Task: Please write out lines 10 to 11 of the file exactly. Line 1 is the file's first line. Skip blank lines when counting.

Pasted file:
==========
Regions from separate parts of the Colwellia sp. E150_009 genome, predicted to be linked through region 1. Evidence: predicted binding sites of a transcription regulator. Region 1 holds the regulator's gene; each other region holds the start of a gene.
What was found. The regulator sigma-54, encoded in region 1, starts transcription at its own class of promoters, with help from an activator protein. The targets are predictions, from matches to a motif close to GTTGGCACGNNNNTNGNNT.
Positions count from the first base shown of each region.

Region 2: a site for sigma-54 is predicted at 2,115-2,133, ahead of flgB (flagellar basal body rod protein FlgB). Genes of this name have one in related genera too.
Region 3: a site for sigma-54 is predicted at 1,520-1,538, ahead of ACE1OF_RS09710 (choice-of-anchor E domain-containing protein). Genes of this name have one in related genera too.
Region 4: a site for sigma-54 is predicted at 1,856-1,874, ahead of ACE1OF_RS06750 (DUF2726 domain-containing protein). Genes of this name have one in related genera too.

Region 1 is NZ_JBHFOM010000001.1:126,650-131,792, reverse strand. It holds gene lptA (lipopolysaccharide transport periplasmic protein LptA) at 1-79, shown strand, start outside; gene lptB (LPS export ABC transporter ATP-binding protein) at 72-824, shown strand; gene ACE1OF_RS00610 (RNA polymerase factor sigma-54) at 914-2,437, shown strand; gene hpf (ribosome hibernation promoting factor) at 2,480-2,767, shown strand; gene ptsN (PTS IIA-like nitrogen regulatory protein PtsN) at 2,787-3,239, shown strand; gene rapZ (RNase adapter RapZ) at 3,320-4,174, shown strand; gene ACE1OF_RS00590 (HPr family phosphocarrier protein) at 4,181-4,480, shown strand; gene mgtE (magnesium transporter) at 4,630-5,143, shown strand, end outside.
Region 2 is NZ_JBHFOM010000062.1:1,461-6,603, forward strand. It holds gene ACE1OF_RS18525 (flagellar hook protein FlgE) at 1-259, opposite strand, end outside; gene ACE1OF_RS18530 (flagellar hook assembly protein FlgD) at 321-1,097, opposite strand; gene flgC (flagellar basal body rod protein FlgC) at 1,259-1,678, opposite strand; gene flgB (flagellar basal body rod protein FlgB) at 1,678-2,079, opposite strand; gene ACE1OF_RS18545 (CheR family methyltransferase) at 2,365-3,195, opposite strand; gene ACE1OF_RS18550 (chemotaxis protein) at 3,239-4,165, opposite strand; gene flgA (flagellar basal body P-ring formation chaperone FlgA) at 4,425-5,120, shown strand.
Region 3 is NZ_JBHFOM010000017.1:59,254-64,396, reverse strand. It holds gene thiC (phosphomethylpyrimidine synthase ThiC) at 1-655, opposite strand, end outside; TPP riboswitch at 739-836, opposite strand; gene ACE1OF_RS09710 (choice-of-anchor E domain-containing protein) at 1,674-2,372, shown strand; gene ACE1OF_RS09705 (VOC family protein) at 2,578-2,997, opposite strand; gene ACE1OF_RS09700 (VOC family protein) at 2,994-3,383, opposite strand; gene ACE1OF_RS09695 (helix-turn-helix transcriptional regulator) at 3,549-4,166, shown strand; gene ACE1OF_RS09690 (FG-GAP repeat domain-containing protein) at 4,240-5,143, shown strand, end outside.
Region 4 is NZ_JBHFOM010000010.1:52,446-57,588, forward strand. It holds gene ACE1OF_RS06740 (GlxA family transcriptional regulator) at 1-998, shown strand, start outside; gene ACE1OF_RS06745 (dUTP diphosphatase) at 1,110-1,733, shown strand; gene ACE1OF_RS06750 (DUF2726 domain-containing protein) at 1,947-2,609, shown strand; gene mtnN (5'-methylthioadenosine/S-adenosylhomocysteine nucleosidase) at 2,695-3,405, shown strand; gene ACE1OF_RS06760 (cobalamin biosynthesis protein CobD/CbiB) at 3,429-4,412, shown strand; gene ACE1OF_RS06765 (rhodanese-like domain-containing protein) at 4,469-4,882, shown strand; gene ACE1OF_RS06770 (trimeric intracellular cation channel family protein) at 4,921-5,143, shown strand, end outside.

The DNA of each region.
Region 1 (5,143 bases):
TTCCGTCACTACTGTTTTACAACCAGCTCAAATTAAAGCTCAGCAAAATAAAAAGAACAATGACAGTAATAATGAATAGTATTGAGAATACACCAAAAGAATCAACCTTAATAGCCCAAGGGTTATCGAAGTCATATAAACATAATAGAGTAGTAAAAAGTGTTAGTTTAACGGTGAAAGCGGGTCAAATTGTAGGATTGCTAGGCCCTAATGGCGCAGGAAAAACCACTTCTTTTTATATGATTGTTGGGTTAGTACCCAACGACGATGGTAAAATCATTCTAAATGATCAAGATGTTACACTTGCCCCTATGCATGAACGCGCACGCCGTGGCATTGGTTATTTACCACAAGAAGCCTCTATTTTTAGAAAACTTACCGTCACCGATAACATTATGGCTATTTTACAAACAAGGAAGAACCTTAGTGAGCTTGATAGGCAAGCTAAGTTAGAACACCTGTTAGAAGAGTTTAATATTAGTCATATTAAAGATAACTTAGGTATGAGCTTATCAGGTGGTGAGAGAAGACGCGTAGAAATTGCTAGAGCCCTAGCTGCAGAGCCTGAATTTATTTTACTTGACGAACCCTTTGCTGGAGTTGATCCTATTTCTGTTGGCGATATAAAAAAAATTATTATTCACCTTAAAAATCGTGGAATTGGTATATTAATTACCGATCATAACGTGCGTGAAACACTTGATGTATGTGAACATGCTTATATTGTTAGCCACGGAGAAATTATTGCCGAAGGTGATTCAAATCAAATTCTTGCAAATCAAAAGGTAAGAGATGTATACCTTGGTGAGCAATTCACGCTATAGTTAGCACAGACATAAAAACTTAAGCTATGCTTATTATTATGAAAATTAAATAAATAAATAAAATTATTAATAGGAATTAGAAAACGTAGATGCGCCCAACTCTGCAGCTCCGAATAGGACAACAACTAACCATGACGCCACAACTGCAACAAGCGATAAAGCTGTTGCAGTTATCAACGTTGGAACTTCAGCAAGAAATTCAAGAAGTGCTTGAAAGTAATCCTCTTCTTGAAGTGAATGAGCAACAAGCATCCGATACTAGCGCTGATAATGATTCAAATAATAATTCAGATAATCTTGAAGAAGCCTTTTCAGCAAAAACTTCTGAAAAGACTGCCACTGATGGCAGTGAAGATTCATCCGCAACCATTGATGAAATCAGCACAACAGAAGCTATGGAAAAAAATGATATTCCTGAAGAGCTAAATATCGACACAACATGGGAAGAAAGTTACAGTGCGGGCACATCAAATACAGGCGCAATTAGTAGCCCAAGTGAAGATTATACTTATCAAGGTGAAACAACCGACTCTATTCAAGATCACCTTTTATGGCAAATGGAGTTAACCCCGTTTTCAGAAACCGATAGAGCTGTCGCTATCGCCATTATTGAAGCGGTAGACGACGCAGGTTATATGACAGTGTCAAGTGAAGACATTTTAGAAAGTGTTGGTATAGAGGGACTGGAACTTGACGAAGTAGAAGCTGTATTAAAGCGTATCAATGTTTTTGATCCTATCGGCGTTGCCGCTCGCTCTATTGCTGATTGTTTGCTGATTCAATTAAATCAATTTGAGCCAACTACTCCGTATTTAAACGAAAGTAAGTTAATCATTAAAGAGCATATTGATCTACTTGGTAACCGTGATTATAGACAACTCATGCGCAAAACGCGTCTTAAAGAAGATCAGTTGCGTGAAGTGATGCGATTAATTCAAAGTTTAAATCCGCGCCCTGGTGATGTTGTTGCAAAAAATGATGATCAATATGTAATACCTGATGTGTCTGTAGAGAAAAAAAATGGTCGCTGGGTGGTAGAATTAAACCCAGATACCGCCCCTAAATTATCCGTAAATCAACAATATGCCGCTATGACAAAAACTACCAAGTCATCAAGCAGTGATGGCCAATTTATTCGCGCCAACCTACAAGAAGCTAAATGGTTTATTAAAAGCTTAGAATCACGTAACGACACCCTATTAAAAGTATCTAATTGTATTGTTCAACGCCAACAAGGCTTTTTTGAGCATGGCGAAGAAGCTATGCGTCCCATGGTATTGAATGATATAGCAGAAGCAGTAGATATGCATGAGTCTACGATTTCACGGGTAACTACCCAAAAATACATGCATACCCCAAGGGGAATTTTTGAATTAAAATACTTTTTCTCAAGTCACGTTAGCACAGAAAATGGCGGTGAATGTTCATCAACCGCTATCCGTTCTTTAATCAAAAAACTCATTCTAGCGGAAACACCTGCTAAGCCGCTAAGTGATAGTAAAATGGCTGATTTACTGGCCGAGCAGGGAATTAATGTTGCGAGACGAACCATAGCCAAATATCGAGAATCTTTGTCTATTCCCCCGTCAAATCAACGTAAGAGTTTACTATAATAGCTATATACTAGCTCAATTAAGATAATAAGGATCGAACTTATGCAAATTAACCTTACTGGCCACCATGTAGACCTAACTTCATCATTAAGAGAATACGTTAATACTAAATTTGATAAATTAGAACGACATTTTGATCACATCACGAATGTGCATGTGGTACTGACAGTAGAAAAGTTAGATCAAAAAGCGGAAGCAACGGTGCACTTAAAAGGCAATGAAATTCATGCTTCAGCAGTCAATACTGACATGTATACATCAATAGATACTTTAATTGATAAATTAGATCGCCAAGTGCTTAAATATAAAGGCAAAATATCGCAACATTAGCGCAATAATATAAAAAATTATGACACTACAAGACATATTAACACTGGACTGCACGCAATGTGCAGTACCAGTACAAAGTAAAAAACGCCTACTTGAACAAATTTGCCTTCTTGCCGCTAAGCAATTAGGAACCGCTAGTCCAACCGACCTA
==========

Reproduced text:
Region 4 is NZ_JBHFOM010000010.1:52,446-57,588, forward strand. It holds gene ACE1OF_RS06740 (GlxA family transcriptional regulator) at 1-998, shown strand, start outside; gene ACE1OF_RS06745 (dUTP diphosphatase) at 1,110-1,733, shown strand; gene ACE1OF_RS06750 (DUF2726 domain-containing protein) at 1,947-2,609, shown strand; gene mtnN (5'-methylthioadenosine/S-adenosylhomocysteine nucleosidase) at 2,695-3,405, shown strand; gene ACE1OF_RS06760 (cobalamin biosynthesis protein CobD/CbiB) at 3,429-4,412, shown strand; gene ACE1OF_RS06765 (rhodanese-like domain-containing protein) at 4,469-4,882, shown strand; gene ACE1OF_RS06770 (trimeric intracellular cation channel family protein) at 4,921-5,143, shown strand, end outside.

The DNA of each region.